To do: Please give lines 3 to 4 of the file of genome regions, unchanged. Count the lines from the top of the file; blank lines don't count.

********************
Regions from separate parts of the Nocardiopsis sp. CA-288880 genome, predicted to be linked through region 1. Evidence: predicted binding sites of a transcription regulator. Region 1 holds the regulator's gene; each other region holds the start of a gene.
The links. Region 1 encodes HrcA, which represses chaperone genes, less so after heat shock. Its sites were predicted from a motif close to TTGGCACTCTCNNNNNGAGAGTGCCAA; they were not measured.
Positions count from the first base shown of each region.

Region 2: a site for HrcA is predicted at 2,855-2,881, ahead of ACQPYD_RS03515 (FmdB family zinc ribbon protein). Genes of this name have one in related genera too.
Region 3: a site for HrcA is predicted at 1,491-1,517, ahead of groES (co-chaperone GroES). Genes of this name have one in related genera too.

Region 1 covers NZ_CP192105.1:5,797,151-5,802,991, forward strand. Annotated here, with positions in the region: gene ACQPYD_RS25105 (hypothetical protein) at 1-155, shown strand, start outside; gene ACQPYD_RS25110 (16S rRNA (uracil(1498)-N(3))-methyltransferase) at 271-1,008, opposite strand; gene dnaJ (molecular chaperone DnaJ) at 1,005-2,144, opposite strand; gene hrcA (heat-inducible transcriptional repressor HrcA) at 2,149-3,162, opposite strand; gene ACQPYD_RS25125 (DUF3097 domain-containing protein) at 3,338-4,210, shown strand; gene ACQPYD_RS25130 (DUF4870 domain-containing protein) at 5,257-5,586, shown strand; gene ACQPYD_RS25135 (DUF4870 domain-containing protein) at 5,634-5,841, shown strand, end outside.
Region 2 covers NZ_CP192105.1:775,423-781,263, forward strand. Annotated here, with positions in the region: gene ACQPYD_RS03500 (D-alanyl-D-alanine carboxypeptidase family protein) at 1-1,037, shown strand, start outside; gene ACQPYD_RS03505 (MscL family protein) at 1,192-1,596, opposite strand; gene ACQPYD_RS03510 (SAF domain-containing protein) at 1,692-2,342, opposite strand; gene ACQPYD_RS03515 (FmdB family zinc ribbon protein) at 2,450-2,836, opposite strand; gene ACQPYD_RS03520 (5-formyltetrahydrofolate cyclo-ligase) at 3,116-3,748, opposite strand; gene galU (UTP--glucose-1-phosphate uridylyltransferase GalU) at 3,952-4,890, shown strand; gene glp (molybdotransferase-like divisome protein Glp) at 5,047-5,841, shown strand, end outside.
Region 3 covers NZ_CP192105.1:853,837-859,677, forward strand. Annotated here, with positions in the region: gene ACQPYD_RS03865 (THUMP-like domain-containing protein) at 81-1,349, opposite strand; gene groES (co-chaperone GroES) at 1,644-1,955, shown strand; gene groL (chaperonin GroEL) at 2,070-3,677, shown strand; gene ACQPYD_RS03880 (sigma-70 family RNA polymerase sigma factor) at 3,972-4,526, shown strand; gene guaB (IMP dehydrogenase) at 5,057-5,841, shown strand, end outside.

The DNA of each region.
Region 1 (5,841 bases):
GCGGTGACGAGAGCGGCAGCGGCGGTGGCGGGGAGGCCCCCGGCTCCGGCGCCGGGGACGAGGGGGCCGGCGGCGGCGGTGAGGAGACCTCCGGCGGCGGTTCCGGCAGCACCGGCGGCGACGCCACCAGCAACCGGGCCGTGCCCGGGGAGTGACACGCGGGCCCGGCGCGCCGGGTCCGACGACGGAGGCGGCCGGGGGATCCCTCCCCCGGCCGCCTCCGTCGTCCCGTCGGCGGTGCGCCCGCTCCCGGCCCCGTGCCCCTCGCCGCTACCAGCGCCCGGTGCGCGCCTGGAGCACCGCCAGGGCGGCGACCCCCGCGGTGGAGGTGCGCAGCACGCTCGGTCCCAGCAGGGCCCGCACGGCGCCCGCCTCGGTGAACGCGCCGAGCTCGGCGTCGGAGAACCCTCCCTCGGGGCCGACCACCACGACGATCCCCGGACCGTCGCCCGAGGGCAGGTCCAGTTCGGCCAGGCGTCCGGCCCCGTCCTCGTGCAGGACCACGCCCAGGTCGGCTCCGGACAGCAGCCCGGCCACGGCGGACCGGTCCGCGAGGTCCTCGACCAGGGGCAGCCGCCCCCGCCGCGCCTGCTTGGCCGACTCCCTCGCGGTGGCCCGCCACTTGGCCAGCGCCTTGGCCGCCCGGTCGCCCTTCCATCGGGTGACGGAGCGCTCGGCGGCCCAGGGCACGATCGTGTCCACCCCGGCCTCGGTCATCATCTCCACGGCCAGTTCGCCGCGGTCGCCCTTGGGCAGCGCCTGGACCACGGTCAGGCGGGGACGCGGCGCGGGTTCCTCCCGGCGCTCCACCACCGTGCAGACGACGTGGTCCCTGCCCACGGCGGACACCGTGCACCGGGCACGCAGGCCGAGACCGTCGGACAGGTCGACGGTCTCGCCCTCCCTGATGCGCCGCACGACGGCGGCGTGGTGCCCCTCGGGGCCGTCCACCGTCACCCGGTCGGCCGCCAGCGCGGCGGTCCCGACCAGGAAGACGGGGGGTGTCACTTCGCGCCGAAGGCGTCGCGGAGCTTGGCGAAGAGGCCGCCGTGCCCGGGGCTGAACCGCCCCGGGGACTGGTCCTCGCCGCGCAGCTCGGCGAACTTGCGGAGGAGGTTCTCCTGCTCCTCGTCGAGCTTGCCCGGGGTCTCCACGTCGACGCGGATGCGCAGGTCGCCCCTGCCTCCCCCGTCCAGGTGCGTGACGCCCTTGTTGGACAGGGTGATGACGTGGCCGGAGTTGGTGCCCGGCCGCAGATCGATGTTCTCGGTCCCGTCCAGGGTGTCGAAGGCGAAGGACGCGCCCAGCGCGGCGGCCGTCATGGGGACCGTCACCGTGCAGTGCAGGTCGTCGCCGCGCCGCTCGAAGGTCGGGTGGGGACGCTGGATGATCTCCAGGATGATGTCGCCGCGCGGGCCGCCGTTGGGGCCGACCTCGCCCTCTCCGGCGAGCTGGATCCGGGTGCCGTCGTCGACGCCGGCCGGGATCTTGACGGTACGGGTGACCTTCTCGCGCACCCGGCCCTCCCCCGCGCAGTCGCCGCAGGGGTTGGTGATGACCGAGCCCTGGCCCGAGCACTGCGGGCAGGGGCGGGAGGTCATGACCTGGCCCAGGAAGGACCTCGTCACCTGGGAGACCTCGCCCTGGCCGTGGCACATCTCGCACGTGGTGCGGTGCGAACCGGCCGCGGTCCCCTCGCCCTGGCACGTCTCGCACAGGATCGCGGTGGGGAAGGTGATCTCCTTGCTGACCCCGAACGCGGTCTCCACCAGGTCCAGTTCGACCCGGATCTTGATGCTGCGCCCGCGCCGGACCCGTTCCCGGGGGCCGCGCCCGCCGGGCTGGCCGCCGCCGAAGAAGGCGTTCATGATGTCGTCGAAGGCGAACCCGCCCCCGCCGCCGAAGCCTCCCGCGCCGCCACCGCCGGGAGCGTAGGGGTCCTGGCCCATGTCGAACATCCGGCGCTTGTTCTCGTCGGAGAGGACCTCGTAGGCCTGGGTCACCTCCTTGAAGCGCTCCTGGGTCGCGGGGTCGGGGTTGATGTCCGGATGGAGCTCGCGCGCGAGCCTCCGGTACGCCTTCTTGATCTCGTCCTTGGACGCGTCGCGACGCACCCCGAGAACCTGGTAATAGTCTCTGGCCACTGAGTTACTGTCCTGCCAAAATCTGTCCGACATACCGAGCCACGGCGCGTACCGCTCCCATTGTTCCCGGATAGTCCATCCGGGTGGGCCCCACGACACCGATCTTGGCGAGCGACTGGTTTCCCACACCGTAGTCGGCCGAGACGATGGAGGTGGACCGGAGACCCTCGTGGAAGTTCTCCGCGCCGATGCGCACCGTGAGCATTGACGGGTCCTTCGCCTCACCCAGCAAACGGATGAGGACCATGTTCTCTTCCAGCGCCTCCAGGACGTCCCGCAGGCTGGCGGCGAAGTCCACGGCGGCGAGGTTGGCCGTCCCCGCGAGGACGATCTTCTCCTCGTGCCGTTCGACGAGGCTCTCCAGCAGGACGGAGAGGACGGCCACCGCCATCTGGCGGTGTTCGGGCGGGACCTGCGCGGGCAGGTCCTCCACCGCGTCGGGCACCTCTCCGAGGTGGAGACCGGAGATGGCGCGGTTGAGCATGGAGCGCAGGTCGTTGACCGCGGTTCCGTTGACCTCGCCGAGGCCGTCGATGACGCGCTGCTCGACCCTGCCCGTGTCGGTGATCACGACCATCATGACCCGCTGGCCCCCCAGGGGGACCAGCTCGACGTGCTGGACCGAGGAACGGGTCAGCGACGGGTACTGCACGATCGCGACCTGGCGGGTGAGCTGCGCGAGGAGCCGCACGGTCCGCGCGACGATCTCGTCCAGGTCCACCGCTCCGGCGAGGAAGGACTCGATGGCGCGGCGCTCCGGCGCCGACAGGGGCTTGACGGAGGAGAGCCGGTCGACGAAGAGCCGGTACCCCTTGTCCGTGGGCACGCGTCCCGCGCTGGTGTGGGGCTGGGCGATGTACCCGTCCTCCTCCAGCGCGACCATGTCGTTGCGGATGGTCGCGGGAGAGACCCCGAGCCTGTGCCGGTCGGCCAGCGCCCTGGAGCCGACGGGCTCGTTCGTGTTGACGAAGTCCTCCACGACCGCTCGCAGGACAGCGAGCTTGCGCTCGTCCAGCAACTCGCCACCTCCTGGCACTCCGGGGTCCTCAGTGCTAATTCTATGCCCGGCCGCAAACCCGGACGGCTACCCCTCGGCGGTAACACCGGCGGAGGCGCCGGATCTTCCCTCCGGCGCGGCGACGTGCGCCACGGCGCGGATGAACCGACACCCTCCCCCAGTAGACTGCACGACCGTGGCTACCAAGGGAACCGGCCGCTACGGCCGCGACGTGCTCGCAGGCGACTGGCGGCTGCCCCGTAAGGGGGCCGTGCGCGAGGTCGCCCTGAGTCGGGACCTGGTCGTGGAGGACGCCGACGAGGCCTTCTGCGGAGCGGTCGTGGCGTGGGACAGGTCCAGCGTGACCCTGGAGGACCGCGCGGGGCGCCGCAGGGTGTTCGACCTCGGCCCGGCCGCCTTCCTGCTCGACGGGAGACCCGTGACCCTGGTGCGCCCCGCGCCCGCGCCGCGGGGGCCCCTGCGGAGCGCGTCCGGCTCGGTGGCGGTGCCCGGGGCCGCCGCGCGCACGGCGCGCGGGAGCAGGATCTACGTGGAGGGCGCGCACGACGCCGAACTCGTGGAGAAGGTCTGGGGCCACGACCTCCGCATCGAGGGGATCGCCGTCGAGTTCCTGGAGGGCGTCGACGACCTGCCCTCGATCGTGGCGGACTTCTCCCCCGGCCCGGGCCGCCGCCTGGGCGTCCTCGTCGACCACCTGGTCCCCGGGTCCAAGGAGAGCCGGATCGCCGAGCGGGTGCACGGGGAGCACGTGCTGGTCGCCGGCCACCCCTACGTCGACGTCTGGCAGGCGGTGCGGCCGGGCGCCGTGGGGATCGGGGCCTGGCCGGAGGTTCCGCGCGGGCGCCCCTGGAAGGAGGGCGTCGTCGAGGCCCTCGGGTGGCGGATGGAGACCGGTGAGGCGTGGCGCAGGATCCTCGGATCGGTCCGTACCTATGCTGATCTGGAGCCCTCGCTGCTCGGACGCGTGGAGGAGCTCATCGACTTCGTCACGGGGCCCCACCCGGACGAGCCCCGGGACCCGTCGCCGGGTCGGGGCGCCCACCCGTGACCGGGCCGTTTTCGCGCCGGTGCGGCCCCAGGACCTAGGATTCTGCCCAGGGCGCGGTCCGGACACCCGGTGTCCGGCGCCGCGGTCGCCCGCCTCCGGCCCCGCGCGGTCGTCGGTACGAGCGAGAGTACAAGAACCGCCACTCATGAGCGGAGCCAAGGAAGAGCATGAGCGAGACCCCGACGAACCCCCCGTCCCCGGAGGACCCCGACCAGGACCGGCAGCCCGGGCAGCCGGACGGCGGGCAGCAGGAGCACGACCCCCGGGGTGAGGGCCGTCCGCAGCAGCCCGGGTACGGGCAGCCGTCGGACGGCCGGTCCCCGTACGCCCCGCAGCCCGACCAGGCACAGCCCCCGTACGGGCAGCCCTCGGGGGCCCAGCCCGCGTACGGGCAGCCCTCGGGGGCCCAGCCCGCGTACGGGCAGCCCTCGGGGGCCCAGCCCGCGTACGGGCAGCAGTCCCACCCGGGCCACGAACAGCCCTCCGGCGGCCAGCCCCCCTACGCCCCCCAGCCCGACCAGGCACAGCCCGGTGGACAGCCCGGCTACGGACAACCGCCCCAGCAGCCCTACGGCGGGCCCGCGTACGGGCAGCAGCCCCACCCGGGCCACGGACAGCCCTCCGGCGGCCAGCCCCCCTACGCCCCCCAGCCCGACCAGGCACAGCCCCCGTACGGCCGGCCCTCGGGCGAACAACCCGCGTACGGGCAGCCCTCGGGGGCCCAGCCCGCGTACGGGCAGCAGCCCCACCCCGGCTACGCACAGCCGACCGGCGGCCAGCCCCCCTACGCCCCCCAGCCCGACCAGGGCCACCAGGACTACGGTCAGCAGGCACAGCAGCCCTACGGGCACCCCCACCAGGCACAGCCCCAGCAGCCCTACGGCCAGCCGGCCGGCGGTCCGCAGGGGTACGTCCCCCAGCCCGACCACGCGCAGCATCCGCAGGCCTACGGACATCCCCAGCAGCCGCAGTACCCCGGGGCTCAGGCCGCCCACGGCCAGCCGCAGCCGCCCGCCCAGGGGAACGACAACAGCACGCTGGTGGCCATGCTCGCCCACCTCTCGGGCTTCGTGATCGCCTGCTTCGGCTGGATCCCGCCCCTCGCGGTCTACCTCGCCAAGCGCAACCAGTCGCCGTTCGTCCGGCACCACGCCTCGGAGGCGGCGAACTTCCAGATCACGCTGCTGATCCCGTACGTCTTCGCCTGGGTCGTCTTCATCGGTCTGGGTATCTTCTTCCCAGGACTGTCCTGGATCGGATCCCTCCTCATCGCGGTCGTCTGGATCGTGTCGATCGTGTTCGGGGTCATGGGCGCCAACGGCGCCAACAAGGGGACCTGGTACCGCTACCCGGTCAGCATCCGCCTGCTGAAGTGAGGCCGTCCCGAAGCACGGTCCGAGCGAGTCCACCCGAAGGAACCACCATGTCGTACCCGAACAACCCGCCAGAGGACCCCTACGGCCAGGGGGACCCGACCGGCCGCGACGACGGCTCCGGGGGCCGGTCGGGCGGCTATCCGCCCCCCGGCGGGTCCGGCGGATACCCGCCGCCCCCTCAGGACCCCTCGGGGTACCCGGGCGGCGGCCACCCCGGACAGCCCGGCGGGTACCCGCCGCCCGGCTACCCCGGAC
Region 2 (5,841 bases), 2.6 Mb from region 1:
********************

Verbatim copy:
Positions count from the first base shown of each region.

Region 2: a site for HrcA is predicted at 2,855-2,881, ahead of ACQPYD_RS03515 (FmdB family zinc ribbon protein). Genes of this name have one in related genera too.